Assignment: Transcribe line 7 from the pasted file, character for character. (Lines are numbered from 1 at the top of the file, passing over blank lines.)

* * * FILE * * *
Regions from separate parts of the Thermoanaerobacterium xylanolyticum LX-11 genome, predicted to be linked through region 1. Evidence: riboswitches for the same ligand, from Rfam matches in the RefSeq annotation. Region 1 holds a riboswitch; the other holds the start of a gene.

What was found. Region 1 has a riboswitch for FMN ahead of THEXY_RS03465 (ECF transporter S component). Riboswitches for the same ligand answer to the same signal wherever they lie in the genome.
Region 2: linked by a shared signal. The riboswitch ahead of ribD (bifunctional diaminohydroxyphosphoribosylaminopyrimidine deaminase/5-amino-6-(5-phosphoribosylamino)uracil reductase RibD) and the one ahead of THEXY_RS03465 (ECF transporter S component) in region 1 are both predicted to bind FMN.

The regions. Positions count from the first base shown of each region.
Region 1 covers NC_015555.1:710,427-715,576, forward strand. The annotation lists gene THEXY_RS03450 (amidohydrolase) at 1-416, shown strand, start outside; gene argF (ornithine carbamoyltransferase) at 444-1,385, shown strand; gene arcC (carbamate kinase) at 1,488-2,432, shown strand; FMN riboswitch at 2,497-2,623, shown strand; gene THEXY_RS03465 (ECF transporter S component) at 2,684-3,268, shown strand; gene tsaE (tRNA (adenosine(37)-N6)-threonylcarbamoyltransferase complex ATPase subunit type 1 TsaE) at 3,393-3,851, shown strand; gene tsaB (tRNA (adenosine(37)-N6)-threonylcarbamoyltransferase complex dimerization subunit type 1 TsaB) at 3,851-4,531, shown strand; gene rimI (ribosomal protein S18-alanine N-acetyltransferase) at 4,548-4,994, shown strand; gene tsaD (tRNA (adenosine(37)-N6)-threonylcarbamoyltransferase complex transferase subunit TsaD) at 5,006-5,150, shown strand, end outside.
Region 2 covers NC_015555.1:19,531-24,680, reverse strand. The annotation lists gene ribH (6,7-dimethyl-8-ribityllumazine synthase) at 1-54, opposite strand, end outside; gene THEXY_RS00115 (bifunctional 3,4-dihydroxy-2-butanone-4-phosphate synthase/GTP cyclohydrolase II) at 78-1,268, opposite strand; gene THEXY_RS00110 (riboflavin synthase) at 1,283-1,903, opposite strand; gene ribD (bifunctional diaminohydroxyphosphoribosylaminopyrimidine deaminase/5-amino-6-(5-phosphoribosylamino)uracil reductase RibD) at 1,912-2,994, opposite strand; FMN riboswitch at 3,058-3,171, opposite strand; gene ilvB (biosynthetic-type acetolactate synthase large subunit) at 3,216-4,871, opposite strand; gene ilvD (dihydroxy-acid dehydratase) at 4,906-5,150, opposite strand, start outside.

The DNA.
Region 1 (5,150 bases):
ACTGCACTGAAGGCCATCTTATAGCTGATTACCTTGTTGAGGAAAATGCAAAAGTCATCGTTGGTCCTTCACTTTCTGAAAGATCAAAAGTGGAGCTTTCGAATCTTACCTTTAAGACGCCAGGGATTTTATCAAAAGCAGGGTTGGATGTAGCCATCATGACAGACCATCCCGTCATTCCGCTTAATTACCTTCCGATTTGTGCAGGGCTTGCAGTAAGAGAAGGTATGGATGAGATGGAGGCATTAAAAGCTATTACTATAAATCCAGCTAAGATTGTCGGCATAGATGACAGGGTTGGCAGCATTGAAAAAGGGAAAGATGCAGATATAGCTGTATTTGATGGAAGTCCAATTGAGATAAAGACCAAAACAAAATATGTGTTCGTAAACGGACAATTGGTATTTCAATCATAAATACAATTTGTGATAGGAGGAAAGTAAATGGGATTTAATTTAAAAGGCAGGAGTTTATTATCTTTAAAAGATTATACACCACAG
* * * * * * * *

The DNA.